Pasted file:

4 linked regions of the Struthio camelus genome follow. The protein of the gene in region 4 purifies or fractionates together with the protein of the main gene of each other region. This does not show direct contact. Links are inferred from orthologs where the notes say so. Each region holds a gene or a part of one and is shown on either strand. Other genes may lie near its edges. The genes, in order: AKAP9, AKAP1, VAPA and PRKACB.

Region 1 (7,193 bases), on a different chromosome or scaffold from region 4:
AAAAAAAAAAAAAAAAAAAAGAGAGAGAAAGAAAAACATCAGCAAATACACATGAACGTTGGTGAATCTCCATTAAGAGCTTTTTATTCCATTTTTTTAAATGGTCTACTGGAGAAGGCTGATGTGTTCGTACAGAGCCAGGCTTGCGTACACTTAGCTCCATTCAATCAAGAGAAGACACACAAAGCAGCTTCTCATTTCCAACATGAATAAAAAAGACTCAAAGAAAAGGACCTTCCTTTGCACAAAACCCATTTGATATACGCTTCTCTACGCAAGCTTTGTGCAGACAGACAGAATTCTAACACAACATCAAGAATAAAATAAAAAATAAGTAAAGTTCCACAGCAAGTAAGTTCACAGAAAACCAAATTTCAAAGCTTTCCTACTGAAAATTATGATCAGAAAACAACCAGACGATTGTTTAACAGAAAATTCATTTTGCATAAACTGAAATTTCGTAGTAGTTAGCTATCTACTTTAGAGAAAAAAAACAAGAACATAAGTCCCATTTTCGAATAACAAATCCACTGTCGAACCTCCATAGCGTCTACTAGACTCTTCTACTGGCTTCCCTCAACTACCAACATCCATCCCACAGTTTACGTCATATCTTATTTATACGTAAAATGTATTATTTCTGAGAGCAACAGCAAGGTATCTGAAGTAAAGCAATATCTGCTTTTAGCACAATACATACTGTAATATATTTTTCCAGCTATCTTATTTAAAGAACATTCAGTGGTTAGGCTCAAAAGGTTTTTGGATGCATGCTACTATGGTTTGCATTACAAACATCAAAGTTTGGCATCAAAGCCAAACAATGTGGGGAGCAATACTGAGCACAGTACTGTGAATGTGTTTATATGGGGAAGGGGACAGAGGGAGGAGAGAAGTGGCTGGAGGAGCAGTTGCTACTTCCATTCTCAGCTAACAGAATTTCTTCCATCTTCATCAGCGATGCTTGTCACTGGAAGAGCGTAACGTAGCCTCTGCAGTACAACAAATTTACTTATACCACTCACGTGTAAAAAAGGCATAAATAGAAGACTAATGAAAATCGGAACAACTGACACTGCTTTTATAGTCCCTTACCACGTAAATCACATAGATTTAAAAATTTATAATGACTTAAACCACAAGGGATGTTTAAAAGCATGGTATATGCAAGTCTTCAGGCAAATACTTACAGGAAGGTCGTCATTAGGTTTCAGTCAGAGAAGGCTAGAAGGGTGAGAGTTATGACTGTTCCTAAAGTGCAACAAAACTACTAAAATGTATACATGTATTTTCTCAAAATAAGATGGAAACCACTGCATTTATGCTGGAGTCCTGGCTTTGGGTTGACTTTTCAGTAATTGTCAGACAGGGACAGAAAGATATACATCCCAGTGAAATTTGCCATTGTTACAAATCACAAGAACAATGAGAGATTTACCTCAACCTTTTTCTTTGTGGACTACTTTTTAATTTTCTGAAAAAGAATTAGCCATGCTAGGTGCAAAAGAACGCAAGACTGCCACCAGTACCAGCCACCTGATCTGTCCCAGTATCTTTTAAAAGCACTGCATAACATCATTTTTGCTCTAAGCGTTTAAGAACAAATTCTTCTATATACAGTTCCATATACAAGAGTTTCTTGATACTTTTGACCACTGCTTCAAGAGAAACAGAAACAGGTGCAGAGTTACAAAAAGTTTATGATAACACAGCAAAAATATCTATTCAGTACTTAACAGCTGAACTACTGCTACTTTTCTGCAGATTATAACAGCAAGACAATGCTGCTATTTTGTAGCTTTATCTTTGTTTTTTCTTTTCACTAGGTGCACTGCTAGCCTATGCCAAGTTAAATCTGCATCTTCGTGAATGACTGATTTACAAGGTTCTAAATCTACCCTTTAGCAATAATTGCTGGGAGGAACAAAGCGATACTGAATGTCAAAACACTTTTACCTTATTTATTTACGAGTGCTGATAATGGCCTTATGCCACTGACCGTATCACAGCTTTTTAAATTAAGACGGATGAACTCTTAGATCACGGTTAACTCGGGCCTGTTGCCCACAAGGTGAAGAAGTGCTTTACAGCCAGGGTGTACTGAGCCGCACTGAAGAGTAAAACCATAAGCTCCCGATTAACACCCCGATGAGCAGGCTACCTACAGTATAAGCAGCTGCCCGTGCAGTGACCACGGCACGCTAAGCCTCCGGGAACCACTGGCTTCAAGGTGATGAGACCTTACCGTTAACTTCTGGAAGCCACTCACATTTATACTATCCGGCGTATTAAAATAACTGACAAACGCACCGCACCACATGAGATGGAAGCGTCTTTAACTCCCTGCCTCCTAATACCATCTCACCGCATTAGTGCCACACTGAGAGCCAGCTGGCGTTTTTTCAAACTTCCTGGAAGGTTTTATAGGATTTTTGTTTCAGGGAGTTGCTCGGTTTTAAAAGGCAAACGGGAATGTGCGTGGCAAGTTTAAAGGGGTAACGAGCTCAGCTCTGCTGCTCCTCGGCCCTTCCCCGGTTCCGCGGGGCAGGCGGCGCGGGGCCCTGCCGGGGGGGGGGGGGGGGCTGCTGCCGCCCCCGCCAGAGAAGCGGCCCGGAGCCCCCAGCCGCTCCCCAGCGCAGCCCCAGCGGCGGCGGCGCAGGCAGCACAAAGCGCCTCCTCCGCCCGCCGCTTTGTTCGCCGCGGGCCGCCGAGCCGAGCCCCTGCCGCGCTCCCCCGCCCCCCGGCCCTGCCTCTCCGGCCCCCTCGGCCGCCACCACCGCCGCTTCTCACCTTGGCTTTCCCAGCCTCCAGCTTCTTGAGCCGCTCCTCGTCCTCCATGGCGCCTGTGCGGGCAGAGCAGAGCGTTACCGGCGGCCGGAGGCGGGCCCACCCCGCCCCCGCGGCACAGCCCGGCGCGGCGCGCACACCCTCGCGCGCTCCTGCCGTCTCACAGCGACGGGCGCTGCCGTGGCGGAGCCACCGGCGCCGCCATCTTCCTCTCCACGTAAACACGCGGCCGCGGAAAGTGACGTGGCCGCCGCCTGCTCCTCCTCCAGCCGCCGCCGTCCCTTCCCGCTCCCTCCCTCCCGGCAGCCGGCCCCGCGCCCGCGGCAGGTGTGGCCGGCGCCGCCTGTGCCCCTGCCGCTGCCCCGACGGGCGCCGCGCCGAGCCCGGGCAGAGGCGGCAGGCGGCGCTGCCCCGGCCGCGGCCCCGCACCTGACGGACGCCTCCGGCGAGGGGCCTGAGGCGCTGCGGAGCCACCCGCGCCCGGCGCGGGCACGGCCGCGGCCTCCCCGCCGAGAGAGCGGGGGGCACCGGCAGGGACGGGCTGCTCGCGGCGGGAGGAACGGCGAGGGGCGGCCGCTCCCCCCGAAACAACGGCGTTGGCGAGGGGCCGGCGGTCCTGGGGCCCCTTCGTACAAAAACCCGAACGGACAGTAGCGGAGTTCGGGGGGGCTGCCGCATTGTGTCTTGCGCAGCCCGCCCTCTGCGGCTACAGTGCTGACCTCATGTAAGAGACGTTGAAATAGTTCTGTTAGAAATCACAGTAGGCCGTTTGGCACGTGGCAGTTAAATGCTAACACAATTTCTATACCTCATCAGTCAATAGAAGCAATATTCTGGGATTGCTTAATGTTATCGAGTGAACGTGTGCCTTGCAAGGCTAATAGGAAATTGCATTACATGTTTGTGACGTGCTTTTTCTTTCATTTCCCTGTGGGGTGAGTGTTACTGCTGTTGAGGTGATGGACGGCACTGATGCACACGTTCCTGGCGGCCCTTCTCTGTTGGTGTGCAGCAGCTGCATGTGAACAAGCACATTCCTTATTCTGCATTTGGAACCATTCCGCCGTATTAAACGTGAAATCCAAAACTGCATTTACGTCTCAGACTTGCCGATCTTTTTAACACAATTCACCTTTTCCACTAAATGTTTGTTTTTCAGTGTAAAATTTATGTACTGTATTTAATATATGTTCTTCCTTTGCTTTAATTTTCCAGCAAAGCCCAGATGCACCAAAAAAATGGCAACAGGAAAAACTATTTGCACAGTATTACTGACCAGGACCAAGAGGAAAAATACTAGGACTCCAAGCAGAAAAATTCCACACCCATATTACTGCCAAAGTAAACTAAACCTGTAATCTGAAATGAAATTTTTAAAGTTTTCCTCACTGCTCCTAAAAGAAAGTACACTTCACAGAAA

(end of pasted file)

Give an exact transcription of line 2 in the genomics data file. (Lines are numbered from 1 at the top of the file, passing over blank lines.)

Region 1 (7,193 bases), on a different chromosome or scaffold from region 4: